Thursday, July 26, 2018

Enough With The "Gravel Bikes" Already!

Just because you can doesn't mean you should. Case in point- The Alex Moulton "Gravel Bike".
A week and a half ago I posted about how e-mtb and e-bikes in general were scooping up all the R&D dollars in the cycling industry. Well, what is left over is being put to work by many marketing departments in efforts to find ways to attach "gravel" to products.

It's getting bad when you get press releases for "gravel specific clothing" that is just cycling clothing done in muted colors with small details changed from full on race kits. You know......how cycling clothing should be done anyway? Yeah..... That's another subject.

But what I wanted to zero in on today was that I am seeing more and more companies jump on the gravel train with bicycles that are, well......interesting in some cases, but downright goofy in others. I've seen no less than three different e-biked gravel rigs offered. To me , that is the epitome of weird. A bike that, in all likelihood, the battery won't last for more than one ride, since, well, range is limited with many of these rigs.

Then there is the Kinesis brand out of the UK. They have had a great business doing bikes for the UK's Winter season and Audax riding for years. Suddenly these bikes became "gravel bikes" and they just introduced a new, more "road-ish" version. To be fair, these bikes get rave reviews, but the marketing..... Yeah. Also- I've nothing against those Kinesis rigs. I wouldn't mind trying one myself. They look great. Especially the titanium version, which I think would be really lovely.

The State Bicycle Warhawk
Not that there aren't legitimate entries into the genre' these days. Take for instance the State Bicycle Warhawk. Besides the militaristic name, the rig seems okay and the geo actually isn't bad. You could do worse for sub-$600.00, which is pretty great value in a single speed these days.

But the thing is, the term "gravel" is beaten to death, and I am growing weary of it. Especially when it gets tagged to everything, or so it seems, in cycling these days. I figure if it is burning me out, it is wearing on many of you as well.

What's worse, it takes energy away from what could be a liberating movement in cycling. The whole "not-roadie, not mtb" thing could be the marketing boon that cycling always has wanted. Getting away from the racing thing, or the "make it easier" thing, when it could be about something more life changing, world changing, and yes- revolutionary. 

Of course, average marketing people aren't interested in this. They look for the low hanging fruit and blast it with the "AK-47 of Advertising" until our eyes and ears bleed. Then they find the next thing to hook consumers into with, whatever seems easiest, whatever is trending, and blast away at that.

You could say I was part of the problem. I may resemble that remark, but I could also point you to several blog posts done circa 2011-2012 where I expound upon how an "all-road" approach to cycling could bridge the gap between roadie racer and mtb shredder, inviting a wider swath of the public out to cycle for adventure and fun.

But whatever.....Just stop it with the pasting of the term "gravel" on to all your products already!

6 comments:

Ben said...

I waiting for Gravel Nutrition!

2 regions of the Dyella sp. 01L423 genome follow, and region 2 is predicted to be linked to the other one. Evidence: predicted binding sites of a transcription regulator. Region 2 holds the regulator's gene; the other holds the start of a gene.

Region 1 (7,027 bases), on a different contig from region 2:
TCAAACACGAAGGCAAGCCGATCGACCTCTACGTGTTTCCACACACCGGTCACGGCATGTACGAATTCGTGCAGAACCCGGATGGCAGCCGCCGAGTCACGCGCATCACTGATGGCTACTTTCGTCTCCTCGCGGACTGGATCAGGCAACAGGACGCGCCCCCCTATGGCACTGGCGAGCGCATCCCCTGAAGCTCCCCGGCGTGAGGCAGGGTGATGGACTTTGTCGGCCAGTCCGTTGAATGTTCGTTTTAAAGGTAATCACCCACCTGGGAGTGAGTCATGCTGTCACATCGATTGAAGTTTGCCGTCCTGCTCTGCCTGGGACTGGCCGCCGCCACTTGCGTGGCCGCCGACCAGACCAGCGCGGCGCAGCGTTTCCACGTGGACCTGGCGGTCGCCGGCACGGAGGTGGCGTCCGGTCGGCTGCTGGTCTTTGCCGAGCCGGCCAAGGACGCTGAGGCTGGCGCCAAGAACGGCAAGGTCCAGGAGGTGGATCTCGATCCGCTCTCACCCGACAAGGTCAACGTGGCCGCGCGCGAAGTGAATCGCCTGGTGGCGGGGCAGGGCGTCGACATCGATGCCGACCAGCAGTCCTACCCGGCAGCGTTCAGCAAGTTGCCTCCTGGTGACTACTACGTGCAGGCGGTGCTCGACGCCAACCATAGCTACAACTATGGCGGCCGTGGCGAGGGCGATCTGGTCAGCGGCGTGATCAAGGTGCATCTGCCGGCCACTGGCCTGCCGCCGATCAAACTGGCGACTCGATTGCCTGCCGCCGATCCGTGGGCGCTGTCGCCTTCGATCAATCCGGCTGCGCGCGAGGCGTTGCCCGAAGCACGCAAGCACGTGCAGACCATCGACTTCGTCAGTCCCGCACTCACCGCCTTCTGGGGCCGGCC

Mark Thorrowgood said...

One thing I am noticing is the doubt creeping in among those who are having "gravel" bikes marketed to them in places in which they don't work all that well. By that I mean that gravel specific bike with road gearing is great, provided you ride it in a places with long, long gravel roads, like the Mid West USA.

Bike radar UK recently had an article arguing that hardtail MTBs are probably just as good as gravel bikes. It was 100% correct, but correct in the context of the UK. In Australia or the USA there are gravel roads that are as long as the UK itself and which can be ridden very well with an Ultegra groupset. Take the same Ultegra bike to the Welsh valleys and suddenly you are very underbiked and wondering why you don't just have a hardtail XC MTB.

Gravel bikes just don't work properly everywhere. For my native New Zealand they would be great, with mountain bike gearing. The same goes for the UK. Short twisty gravel roads with very steep terrain as opposed to the pains they were originally designed to be ridden on with compact road gearing.

Sean Carter said...

"But the thing is, the term "gravel" is beaten to death, and I am growing weary of it. Especially when it gets tagged to everything, or so it seems, in cycling these days. I figure if it is burning me out, it is wearing on many of you as well.

What's worse, it takes energy away from what could be a liberating movement in cycling. The whole "not-roadie, not mtb" thing could be the marketing boon that cycling always has wanted. Getting away from the racing thing, or the "make it easier" thing, when it could be about something more life changing, world changing, and yes- revolutionary."

Exactly!

However, "easier" isn't cool in the chest-pounding, rah-rah, navel gazing, elitist, exclusive, mainstream bike biz. They just don't get that many people - the majority? - are not interested in blowing their brains out every time they ride a bike.

Thanks for writing this - I'm off on another whateverduro where I won't be breathing hard and wearing cotton clothing.

Sean

PedalingPower said...

I think the Moulton definitely doesn't need the "gravel" moniker but it's looking like a reasonably sensible bike otherwise. Maybe cushy tires don't fit this style of bike regardless?

Skidmark said...

Asphalt Clay Dirt & Country roads bike — ACDC

Gravelo said...

Chuck every possible strain of gravel stuff into a lagoon and have The Fonz jump it so we can get back to gravel being a roots thing. Please.